Who would have guessed that the most vivid and vibrant production of the 1999 -2000 New England theater season would be a two-piano revival of “My Fair Lady” at a nonprofit resident theater? This leapingly alive, unflinchingly aggressive take on the classic musical boasts a feisty Eliza, played by Rachel Warren, who is in danger of running roughshod over Timothy Crowe’s Henry Higgins, rather than vice-versa. If director Amanda Dehnert’s vitally alive take on “My Fair Lady” can’t be accused of subtlety as it hurtles around the stage with hearty exhilaration, its sheer hurly-burly theatricality demands to be admired.
Dehnert and her designer David Jenkins have placed their production on a raised wooden platform atop the Trinity Rep Upstairs Theater’s thrust stage. Two grand pianos at center stage are integral parts of the set and action. Behind the pianos are several stepped rows of seats in which the ensemble often sits while waiting to leap into the action. Most of the costume changes take place onstage, and there’s a particularly witty moment when, just before the “Ascot Gavotte,” the ladies and gentlemen’s elegant hats are suddenly dropped from the flies for them to don.
On one side of the stage is the alehouse from which Fred Sullivan Jr.’s spry and unusually youthful Alfred P. Doolittle is regularly evicted. On the other is a wrought-iron flight of stairs and catwalk. Flickering street lamps add to the London atmosphere, as do footlights. Because there are no set changes, the production moves forward with unstoppable force, considerably helped by director Dehnert and choreographer Kelli Wicke Davis’ nonstop movement. The production’s few quiet moments are all the more potent because of this, even if the general approach might be faulted for allowing a bit too much shouting and stomping.
Warren’s Eliza, who is aggressive right from the start, is certainly a fully rounded characterization. She is sweetly wistful in “Wouldn’t It Be Loverly?,” almost vicious in “Just You Wait” and properly triumphant in her embassy ball waltz with Karpathy (Greg Schanuel). Eliza is definitely the focal point of this “My Fair Lady.”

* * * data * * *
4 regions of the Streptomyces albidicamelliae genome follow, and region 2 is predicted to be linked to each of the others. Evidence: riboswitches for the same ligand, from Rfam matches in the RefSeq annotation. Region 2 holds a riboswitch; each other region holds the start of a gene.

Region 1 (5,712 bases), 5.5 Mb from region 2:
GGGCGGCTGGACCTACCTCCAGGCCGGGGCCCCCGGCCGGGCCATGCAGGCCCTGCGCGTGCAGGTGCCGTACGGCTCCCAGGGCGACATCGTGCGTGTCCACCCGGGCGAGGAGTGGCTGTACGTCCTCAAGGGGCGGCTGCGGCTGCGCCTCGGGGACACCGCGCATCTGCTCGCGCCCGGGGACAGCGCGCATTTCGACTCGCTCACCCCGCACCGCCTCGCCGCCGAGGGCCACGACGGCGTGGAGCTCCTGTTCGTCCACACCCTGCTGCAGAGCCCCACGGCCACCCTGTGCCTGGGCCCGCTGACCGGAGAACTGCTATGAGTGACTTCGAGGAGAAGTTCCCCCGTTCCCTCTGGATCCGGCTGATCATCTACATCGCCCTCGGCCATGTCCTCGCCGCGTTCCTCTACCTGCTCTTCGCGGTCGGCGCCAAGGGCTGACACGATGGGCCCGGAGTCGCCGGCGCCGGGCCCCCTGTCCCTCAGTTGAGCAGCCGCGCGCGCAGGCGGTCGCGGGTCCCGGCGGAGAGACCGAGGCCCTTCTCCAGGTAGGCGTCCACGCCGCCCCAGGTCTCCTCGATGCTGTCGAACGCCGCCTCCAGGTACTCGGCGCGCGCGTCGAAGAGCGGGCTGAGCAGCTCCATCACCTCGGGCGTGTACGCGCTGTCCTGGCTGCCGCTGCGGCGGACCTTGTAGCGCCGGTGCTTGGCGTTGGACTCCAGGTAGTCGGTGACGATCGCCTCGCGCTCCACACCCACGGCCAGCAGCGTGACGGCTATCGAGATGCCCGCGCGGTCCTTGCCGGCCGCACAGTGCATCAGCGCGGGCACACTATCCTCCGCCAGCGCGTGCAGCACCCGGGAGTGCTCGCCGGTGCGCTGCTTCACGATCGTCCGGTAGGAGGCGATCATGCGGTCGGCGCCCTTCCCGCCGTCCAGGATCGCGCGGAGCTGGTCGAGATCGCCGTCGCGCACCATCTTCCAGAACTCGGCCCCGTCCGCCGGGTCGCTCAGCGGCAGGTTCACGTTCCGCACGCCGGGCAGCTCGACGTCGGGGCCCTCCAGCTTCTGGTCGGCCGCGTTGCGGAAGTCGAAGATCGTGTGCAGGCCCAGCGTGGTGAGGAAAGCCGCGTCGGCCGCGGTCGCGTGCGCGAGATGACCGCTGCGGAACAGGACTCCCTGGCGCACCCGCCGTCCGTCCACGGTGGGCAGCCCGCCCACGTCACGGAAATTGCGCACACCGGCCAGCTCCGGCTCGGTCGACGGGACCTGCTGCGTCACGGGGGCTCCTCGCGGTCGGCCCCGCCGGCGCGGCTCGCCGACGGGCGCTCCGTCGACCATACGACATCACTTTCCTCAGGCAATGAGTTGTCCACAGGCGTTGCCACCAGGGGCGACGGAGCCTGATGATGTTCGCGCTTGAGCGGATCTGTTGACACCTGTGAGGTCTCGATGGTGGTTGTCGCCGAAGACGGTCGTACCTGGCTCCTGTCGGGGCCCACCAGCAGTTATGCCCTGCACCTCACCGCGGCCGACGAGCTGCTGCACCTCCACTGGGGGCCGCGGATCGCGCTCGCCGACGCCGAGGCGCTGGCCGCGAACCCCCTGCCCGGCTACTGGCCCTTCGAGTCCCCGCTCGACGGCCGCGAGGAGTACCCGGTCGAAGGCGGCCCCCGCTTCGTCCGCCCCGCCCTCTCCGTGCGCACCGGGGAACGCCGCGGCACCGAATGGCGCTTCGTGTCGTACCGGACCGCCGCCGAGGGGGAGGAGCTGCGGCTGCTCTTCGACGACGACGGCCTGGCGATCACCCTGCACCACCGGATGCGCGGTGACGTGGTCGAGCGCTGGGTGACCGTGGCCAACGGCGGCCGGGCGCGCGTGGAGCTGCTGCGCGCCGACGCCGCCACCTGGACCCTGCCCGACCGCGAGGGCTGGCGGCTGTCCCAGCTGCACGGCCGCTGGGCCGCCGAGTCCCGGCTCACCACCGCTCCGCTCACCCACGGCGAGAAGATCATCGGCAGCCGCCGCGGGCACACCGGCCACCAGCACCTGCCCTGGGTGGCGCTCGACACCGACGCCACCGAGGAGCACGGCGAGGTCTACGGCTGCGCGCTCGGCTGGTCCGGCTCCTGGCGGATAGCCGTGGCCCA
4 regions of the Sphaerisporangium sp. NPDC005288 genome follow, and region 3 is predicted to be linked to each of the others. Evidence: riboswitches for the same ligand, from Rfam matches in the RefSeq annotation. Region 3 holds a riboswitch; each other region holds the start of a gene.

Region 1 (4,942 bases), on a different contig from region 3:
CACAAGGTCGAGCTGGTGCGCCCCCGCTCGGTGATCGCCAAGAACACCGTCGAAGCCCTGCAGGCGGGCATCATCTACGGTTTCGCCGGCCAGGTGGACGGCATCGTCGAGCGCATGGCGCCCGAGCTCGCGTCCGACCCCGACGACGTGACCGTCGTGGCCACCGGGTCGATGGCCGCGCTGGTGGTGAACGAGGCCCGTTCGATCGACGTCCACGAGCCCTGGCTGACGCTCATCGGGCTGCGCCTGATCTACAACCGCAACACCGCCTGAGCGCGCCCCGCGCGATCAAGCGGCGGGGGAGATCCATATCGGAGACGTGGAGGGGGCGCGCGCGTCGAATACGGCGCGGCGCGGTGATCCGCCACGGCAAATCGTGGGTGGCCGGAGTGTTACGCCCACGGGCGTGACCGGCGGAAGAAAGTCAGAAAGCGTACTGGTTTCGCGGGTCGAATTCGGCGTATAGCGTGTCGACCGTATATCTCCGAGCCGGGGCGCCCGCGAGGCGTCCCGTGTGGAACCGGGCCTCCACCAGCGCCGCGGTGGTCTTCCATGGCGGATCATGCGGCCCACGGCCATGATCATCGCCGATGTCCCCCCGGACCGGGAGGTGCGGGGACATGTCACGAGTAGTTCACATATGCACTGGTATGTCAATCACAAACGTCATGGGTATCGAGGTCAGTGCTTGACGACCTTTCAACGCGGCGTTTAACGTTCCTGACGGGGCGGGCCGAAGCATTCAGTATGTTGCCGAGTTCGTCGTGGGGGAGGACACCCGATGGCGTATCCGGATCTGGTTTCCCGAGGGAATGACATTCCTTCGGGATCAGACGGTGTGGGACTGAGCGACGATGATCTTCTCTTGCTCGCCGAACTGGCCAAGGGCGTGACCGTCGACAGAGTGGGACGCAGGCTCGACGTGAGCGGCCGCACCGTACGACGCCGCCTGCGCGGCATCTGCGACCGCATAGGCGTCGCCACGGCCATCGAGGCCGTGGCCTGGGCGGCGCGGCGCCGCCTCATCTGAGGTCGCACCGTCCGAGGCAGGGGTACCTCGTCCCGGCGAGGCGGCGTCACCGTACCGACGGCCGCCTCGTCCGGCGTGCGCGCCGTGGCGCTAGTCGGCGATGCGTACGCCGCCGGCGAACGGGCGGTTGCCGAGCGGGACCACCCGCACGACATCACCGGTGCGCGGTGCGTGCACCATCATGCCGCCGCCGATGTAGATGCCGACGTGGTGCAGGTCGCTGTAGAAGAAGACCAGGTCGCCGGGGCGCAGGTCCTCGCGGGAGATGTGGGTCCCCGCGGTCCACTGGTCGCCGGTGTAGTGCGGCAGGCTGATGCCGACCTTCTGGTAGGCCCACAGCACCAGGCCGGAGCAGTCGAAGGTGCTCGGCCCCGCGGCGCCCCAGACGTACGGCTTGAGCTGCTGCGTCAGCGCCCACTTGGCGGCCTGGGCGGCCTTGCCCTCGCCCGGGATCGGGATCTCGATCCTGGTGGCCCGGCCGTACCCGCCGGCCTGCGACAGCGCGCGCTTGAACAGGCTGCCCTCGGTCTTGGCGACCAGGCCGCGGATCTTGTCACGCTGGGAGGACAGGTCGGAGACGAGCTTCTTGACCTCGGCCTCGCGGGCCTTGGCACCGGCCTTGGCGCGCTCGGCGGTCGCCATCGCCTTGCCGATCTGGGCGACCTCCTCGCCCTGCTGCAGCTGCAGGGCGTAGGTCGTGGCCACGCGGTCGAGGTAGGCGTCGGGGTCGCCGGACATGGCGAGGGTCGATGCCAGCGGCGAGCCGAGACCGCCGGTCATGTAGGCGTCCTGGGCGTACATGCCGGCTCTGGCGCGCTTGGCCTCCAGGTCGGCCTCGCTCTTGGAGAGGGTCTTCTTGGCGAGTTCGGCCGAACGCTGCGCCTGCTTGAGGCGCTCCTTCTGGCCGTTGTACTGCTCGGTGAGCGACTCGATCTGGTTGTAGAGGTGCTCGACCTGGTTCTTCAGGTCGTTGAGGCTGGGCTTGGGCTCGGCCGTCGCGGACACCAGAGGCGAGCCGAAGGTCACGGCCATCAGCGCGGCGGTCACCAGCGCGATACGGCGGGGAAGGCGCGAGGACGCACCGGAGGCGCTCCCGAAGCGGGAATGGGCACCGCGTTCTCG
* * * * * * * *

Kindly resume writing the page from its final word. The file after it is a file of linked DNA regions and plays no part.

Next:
Not that Timothy Crowe’s Henry Higgins is anything less than deft and assured. But he doesn’t have quite enough of the musical-theater glamour the role really requires, something that Warren does have. William Damkoehler’s Col. Pickering is perhaps too deferential. And the interpretations of Mrs. Pearce and Mrs. Higgins don’t really work (Janice Duclos is too put-upon as the former, Barbara Meek too unvaryingly grand as the latter).
But these are comparatively minor weaknesses. One of the production’s most surprising strengths is its Freddy Eynsford-Hill, who is far less bland than usual. This is because of the director’s amusing take on the role, ably abetted by Michael Hance, who plays it. Here is a chubby Freddy who is likely to suddenly pop up from behind the seats where he’s been napping, and who just happens to have a superb singing voice.
The large ensemble works splendidly as both hearty dancers and a gorgeous vocal chorus as they are woven in and out of the action, two of them playing violins at times to add to the musical texture and sentiment. The two-piano version of the score is highly musical and richly played by Jay Atwood and Tim Robertson. The period costumes, both lower and upper class, are more than adequate.
This high-energy “My Fair Lady” has been one of Trinity Rep’s biggest critical and box office successes, and has been extended twice.